Olshausen, B. A., and Field, D. J. (1996). Emergence of simple-cell receptive field properties by learning a sparse code for natural images. Nature 381, 607–609. doi: 10.1038/381607a0

Pubmed Abstract | Pubmed Full Text | CrossRef Full Text

Olveczky, B. P., Baccus, S. A., and Meister, M. (2003). Segregation of object and background motion in the retina. Nature 423, 401–408. doi: 10.1038/nature01652

Pubmed Abstract | Pubmed Full Text | CrossRef Full Text

Onat, S., König, P., and Jancke, D. (2011). Natural scene evoked population dynamics across cat primary visual cortex captured with voltage-sensitive dye imaging. Cereb. Cortex 21, 2542–2554. doi: 10.1093/cercor/bhr038

Pubmed Abstract | Pubmed Full Text | CrossRef Full Text

Pritchard, R. M., and Heron, W. (1960). Small eye movements of the cat. Can. J. Psychol. 14, 131–137. doi: 10.1037/h0083176

Pubmed Abstract | Pubmed Full Text | CrossRef Full Text

Rajkai, C., Lakatos, R., Chen, C. M., Pincze, Z., Karmos, G., and Schroeder, C. E. (2008). Transient cortical excitation at the onset of visual fixations. Cereb. Cortex 18, 200–209. doi: 10.1093/cercor/bhm046

Pubmed Abstract | Pubmed Full Text | CrossRef Full Text

Ratliff, F., and Riggs, L. A. (1950). Involuntary motions of the eye during monocular fixation. J. Exp. Psychol. 40, 687–701. doi: 10.1037/h0057754

Pubmed Abstract | Pubmed Full Text | CrossRef Full Text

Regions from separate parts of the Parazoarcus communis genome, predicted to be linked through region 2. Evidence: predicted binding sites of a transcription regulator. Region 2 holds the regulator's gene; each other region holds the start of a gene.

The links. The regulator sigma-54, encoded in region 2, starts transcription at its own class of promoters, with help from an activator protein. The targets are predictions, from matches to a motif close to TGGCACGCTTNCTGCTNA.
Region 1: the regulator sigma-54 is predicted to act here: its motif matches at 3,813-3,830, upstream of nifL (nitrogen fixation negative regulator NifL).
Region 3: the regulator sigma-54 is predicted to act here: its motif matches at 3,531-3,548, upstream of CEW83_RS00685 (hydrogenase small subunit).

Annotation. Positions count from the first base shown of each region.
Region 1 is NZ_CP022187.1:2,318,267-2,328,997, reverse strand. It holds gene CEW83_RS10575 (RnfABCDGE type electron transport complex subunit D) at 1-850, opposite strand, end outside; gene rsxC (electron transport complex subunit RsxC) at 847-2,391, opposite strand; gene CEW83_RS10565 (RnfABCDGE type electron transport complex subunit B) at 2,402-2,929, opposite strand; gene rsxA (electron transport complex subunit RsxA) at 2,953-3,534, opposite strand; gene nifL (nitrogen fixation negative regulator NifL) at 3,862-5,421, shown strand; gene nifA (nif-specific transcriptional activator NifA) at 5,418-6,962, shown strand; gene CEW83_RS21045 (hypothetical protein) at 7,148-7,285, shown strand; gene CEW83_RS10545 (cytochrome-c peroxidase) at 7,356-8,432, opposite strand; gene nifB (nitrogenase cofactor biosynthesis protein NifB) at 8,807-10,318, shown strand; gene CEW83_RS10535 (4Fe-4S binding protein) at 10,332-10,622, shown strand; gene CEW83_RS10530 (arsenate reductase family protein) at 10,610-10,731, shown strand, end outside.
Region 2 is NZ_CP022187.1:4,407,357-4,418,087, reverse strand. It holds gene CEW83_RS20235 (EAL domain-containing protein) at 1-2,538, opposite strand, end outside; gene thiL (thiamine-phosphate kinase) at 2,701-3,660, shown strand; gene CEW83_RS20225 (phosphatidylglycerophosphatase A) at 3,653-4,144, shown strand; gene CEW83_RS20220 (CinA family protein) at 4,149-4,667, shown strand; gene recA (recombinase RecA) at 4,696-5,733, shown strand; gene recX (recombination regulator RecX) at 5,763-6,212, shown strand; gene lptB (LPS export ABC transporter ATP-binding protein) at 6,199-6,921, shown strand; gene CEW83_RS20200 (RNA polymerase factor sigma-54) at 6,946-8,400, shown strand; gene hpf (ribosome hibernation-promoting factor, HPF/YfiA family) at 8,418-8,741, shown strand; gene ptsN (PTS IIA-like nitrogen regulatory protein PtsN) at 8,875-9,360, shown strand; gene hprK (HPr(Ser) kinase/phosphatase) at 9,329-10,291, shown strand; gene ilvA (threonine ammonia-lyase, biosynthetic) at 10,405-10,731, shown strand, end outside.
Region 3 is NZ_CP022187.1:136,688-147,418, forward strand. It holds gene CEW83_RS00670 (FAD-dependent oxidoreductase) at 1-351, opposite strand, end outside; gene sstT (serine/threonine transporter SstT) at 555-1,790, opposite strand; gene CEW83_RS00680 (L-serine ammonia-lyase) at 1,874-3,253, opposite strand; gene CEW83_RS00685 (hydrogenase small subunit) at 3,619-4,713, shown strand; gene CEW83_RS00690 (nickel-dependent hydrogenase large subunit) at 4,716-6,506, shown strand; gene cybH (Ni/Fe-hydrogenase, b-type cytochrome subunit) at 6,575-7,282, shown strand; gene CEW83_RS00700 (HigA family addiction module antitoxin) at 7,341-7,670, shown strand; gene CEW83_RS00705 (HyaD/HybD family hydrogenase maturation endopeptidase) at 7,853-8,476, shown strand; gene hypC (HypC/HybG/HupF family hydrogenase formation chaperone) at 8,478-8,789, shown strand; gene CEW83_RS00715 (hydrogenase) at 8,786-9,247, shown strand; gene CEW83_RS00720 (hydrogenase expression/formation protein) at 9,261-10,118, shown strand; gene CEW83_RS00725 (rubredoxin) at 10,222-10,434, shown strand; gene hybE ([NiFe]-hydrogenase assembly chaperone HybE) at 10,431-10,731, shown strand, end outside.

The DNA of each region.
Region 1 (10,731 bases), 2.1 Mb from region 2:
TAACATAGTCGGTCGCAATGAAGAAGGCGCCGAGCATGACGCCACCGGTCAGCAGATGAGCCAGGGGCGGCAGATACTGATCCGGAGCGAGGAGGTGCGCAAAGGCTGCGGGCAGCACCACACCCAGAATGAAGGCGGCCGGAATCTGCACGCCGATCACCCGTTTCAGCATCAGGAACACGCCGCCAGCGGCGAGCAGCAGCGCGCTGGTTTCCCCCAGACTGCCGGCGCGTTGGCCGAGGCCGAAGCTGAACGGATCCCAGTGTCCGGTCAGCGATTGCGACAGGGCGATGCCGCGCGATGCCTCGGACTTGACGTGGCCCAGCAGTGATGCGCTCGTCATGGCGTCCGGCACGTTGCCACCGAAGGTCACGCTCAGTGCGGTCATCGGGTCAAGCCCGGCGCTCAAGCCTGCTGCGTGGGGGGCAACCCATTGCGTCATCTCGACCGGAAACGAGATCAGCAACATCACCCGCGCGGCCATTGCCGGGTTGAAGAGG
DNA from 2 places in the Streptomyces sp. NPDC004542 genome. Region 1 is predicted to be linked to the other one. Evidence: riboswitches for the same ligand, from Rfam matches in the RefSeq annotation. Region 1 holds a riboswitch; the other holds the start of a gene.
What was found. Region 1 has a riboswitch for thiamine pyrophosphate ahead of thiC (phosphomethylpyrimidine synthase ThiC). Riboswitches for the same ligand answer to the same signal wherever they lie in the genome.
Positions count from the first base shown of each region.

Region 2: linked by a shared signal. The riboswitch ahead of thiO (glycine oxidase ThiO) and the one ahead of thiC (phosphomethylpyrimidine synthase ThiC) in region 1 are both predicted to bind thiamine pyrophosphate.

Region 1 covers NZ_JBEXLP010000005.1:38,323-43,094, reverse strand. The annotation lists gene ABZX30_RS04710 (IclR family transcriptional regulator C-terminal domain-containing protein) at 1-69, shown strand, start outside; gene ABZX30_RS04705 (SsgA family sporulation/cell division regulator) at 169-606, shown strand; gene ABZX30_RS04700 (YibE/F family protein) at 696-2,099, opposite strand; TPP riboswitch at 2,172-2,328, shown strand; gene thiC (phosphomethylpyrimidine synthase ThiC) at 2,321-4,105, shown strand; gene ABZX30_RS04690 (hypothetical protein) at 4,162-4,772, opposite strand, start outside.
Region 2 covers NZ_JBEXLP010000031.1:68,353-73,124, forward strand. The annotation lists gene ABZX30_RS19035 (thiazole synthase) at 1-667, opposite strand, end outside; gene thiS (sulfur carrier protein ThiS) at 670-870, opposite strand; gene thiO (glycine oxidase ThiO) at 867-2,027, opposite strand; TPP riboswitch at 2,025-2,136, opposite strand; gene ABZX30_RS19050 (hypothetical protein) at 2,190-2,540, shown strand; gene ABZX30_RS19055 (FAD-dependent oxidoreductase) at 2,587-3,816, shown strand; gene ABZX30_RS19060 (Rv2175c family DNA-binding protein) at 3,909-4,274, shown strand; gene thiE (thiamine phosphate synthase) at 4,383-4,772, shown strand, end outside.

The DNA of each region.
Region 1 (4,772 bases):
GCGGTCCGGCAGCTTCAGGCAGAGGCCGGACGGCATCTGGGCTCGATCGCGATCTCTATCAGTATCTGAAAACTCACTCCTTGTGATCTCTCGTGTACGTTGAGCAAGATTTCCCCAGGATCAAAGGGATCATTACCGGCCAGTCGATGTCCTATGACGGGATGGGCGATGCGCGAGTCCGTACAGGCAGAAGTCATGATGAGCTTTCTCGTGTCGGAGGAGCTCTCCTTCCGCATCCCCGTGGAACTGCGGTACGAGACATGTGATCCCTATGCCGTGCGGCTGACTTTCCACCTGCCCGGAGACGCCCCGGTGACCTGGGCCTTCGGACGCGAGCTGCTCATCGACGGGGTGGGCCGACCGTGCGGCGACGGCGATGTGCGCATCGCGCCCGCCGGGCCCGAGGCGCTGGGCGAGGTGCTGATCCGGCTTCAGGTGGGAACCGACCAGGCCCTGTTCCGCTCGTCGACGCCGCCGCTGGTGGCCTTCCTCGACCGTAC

Reich, D., Mechler, F., and Victor, J. (2001). Temporal coding of contrast in primary visual cortex: when, what, and why. J. Neurophysiol. 85, 1039–1050. Available online at:

Pubmed Abstract | Pubmed Full Text

Reig, R., Gallego, R., Nowak, L. G., and Sanchez-Vives, M. V. (2006). Impact of cortical network activity on short-term synaptic depression. Cereb. Cortex 16, 688–695. doi: 10.1093/cercor/bhj014

Pubmed Abstract | Pubmed Full Text | CrossRef Full Text

Reinagel, P., Godwin, D., Sherman, S. M., and Koch, C. (1999). Encoding of visual information by LGN bursts. J. Neurophysiol. 81, 2558–2569.

Pubmed Abstract | Pubmed Full Text

Reinagel, P., and Reid, R. C. (2000). Temporal coding of visual information in the thalamus. J. Neurosci. 20, 5392–5400.

Pubmed Abstract | Pubmed Full Text

Rucci, M., and Desbordes, G. (2003). Contributions of fixational eye movements to the discrimination of briefly presented stimuli. J. Vis. 3, 852–864. doi: 10.1167/3.11.18

Pubmed Abstract | Pubmed Full Text | CrossRef Full Text

Rucci, M., Iovin, R., Poletti, M., and Santini, F. (2007). Miniature eye movements enhance fine spatial detail. Nature 447, 851–854. doi: 10.1038/nature05866

Pubmed Abstract | Pubmed Full Text | CrossRef Full Text

Ruderman, D. L., and Bialek, W. (1994). Statistics of natural images: scaling in the woods. Phys. Rev. Lett. 73, 814–817. doi: 10.1103/PhysRevLett.73.814

Pubmed Abstract | Pubmed Full Text | CrossRef Full Text

Shadlen, M. N., and Newsome, W. T. (1998). The variable discharge of cortical neurons: implications for connectivity, computation, and information coding. J. Neurosci. 18, 3870–3896.

Pubmed Abstract | Pubmed Full Text